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News

New Mexico Wild Applauds Protecting Special Areas within Rio Grande del Norte National Monument

New Mexico Wild applauds protecting special areas within

Río Grande del Norte National Monument

Congressman Ben Ray Lujàn introduces bill to protect wilderness

Contact: Mark Allison, This email address is being protected from spambots. You need JavaScript enabled to view it., 505-239-0906

TAOS, NM (April 24, 2018) – New Mexico Wild joined a broad coalition today applauding the introduction of the Cerros del Norte Conservation Act in the House of Representatives. The legislation would provide extra protection for special areas contained within the Río Grande del Norte National Monu­ment by designating two wilderness areas – Ute Mountain (Cerro del Yuta) and San Antonio Mountain (Río San Antonio). Congressman Ben Ray Lujan introduced the bill. An identical bill introduced by Sens. Martin Heinrich and Tom Udall passed the Senate in December.

A poll conducted by Third Eye Strategies in 2016 found that ninety-three percent of registered voters in Taos County believe that wilderness is important to them. Ninety-five percent of those surveyed believe it is important for public lands to be preserved for future generations.

Designated in 2013, Río Grande del Norte National Monu­ment continues to enjoy overwhelming community support, including the backing of business owners, sportsmen, tribal leaders, land grant heirs, local elected officials, and grazing permittees.

During last year’s review of national monuments by the Department of Interior, New Mexico had the most comments submitted per capita of any state.   Nearly ninety eight percent of the comments received for Rio Grande del Norte opposed the executive order and wanted the monument to remain as is. President Trump has not made a final decision on the status of the monument and it remains in jeopardy. New Mexico Wild previously announced that it would take legal action in the event there was any harm done to the monument. 

“The current attempts by the Trump administration to abolish, shrink, and harm our national monuments underscores the unique permanent protections that Wilderness designation affords our most special public lands,” said Mark Allison, Executive Director of New Mexico Wild. “New Mexicans can be proud that the idea of wilderness protection was born here long ago and lives on today. On behalf of our thousands of members and supporters, we express our deep thanks and appreciation to Congressman Lujan for this gift to our future.”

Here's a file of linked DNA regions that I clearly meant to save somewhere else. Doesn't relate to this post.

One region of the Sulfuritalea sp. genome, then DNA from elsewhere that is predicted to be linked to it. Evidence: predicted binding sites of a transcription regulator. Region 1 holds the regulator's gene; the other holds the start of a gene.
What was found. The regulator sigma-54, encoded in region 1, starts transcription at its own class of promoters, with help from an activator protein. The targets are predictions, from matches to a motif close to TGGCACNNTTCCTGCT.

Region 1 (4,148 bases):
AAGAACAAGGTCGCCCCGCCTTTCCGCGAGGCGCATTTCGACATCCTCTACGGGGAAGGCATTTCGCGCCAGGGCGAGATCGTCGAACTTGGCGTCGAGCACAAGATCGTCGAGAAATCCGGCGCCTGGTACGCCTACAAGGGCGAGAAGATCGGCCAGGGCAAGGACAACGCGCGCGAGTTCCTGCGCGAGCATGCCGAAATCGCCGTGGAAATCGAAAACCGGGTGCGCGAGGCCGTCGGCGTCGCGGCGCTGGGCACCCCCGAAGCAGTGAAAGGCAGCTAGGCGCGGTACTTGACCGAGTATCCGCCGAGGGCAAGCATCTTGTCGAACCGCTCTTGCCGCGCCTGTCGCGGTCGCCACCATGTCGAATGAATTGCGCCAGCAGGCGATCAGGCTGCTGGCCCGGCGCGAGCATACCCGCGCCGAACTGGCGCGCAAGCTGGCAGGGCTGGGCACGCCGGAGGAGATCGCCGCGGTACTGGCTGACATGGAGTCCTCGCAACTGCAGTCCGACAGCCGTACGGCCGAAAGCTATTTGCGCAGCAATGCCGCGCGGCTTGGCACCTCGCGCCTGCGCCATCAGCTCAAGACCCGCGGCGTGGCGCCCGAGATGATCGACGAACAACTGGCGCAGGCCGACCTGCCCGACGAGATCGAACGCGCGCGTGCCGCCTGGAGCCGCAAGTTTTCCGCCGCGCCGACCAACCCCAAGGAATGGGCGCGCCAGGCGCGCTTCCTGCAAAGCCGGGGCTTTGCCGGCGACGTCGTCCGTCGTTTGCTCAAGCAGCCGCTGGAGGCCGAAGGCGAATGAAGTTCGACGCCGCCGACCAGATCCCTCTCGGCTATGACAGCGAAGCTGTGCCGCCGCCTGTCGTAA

The proposed wilderness areas within the national monument serve as one of the world’s great avian migratory routes. It is also home to wildlife, including bear, pronghorn and elk. The legislation would also safeguard world-class recreation opportunities already enjoyed within the national monument, such as hiking, hunting, and fishing.

The two proposed wil­derness areas in the Cerros del Norte Conservation Act will comprise 21,420 acres of the 243,140-acre national monument northwest of Taos, New Mexico.

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2018 Wolf Stamp Contest Results

2018 Wolf Stamp Contest Results

This year's New Mexico Wild Wolf Stamp competition once again drew amazing entries from artists who depicted this beloved endangered animal in various media ranging from paint to photography. The winning artist is Lobo Reincarnated Artist Nayana, who currently lives in Australia and was inspired to paint the Mexican gray wolf during a visit to New Mexico. Thanks to all the talented artists who made this year's selection a difficult task indeed! Wolf Stamps go on sale soon.

Bring Your Own Bag

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Support New Mexico Wild: Shop at Whole Foods Market!
New Mexico Wild has been selected to be the beneficiary of Whole Foods Market's "Bring Your Own Bag" program. During the months of April, May, and June, bring your reusable shopping bag to Whole Foods Markets in Santa Fe and Albuquerque. For each bag, 10 cents will go to New Mexico Wild! Thanks to Whole Foods Markets for this very special fundraising event.

753 Cerrillos Rd, Santa Fe, NM 87505

2103 Carlisle Blvd NE, Albuquerque, NM 87110

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Wolf Victory April 2018

For immediate release April 2, 2018

Court rejects flawed Mexican wolf management rule

Capping population, killing more wolves, cutting off habitat undermines recovery

TUCSON—Today, a judge ordered the U.S. Fish and Wildlife Service ("Service") to go back to the drawing board on its deeply flawed 2015 Mexican wolf management rule. The court rejected the Service’s distortion of science to fit the political goals of increasing allowable killing, setting a population cap, and limiting the wolves’ range. The judge found the rule further imperiled the endangered species, and the Service illegally failed to reconsider the wolves’ designation as a "non- essential" population.